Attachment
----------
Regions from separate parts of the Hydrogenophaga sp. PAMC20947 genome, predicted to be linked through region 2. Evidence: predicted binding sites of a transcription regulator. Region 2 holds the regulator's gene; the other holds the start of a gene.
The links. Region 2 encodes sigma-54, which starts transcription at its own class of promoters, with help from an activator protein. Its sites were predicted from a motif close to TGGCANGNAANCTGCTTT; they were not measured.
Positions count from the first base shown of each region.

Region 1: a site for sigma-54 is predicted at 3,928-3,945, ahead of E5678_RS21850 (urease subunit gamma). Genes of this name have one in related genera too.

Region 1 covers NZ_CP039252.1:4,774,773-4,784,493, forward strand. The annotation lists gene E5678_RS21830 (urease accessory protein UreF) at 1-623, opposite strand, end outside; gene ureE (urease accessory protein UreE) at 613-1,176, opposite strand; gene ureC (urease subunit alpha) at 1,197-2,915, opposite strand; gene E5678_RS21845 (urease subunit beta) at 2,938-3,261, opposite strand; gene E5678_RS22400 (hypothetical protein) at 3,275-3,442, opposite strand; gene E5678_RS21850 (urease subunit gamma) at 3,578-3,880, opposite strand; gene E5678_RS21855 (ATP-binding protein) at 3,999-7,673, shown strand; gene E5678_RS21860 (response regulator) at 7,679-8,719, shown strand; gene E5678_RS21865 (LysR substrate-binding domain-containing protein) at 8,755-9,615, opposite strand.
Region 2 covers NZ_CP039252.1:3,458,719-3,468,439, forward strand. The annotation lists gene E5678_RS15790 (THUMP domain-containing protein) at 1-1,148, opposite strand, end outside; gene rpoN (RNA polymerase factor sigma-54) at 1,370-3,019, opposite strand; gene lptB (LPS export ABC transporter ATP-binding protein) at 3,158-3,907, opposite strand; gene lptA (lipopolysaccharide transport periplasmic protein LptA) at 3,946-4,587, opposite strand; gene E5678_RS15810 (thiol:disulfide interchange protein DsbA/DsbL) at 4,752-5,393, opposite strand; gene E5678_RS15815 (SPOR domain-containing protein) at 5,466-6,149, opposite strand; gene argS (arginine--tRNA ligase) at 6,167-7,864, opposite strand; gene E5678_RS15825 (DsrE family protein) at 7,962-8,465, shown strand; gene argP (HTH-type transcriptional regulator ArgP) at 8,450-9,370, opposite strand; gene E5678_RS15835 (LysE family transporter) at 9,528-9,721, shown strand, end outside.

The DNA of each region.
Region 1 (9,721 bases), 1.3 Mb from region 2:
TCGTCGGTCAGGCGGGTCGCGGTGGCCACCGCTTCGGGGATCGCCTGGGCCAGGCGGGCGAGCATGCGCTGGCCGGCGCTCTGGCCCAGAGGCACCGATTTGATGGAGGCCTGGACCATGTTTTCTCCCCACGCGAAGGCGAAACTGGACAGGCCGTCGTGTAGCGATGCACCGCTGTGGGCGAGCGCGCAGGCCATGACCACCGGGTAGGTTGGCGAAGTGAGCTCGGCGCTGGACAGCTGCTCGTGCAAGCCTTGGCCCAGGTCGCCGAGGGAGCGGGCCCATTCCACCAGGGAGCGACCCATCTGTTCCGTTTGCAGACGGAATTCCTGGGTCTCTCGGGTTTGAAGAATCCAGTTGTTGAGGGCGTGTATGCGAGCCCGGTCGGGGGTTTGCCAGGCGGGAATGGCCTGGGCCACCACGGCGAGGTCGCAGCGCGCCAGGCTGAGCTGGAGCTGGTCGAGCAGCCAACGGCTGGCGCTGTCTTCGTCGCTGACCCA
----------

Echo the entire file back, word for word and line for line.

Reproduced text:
Regions from separate parts of the Hydrogenophaga sp. PAMC20947 genome, predicted to be linked through region 2. Evidence: predicted binding sites of a transcription regulator. Region 2 holds the regulator's gene; the other holds the start of a gene.
The links. Region 2 encodes sigma-54, which starts transcription at its own class of promoters, with help from an activator protein. Its sites were predicted from a motif close to TGGCANGNAANCTGCTTT; they were not measured.
Positions count from the first base shown of each region.

Region 1: a site for sigma-54 is predicted at 3,928-3,945, ahead of E5678_RS21850 (urease subunit gamma). Genes of this name have one in related genera too.

Region 1 covers NZ_CP039252.1:4,774,773-4,784,493, forward strand. The annotation lists gene E5678_RS21830 (urease accessory protein UreF) at 1-623, opposite strand, end outside; gene ureE (urease accessory protein UreE) at 613-1,176, opposite strand; gene ureC (urease subunit alpha) at 1,197-2,915, opposite strand; gene E5678_RS21845 (urease subunit beta) at 2,938-3,261, opposite strand; gene E5678_RS22400 (hypothetical protein) at 3,275-3,442, opposite strand; gene E5678_RS21850 (urease subunit gamma) at 3,578-3,880, opposite strand; gene E5678_RS21855 (ATP-binding protein) at 3,999-7,673, shown strand; gene E5678_RS21860 (response regulator) at 7,679-8,719, shown strand; gene E5678_RS21865 (LysR substrate-binding domain-containing protein) at 8,755-9,615, opposite strand.
Region 2 covers NZ_CP039252.1:3,458,719-3,468,439, forward strand. The annotation lists gene E5678_RS15790 (THUMP domain-containing protein) at 1-1,148, opposite strand, end outside; gene rpoN (RNA polymerase factor sigma-54) at 1,370-3,019, opposite strand; gene lptB (LPS export ABC transporter ATP-binding protein) at 3,158-3,907, opposite strand; gene lptA (lipopolysaccharide transport periplasmic protein LptA) at 3,946-4,587, opposite strand; gene E5678_RS15810 (thiol:disulfide interchange protein DsbA/DsbL) at 4,752-5,393, opposite strand; gene E5678_RS15815 (SPOR domain-containing protein) at 5,466-6,149, opposite strand; gene argS (arginine--tRNA ligase) at 6,167-7,864, opposite strand; gene E5678_RS15825 (DsrE family protein) at 7,962-8,465, shown strand; gene argP (HTH-type transcriptional regulator ArgP) at 8,450-9,370, opposite strand; gene E5678_RS15835 (LysE family transporter) at 9,528-9,721, shown strand, end outside.

The DNA of each region.
Region 1 (9,721 bases), 1.3 Mb from region 2:
TCGTCGGTCAGGCGGGTCGCGGTGGCCACCGCTTCGGGGATCGCCTGGGCCAGGCGGGCGAGCATGCGCTGGCCGGCGCTCTGGCCCAGAGGCACCGATTTGATGGAGGCCTGGACCATGTTTTCTCCCCACGCGAAGGCGAAACTGGACAGGCCGTCGTGTAGCGATGCACCGCTGTGGGCGAGCGCGCAGGCCATGACCACCGGGTAGGTTGGCGAAGTGAGCTCGGCGCTGGACAGCTGCTCGTGCAAGCCTTGGCCCAGGTCGCCGAGGGAGCGGGCCCATTCCACCAGGGAGCGACCCATCTGTTCCGTTTGCAGACGGAATTCCTGGGTCTCTCGGGTTTGAAGAATCCAGTTGTTGAGGGCGTGTATGCGAGCCCGGTCGGGGGTTTGCCAGGCGGGAATGGCCTGGGCCACCACGGCGAGGTCGCAGCGCGCCAGGCTGAGCTGGAGCTGGTCGAGCAGCCAACGGCTGGCGCTGTCTTCGTCGCTGACCCA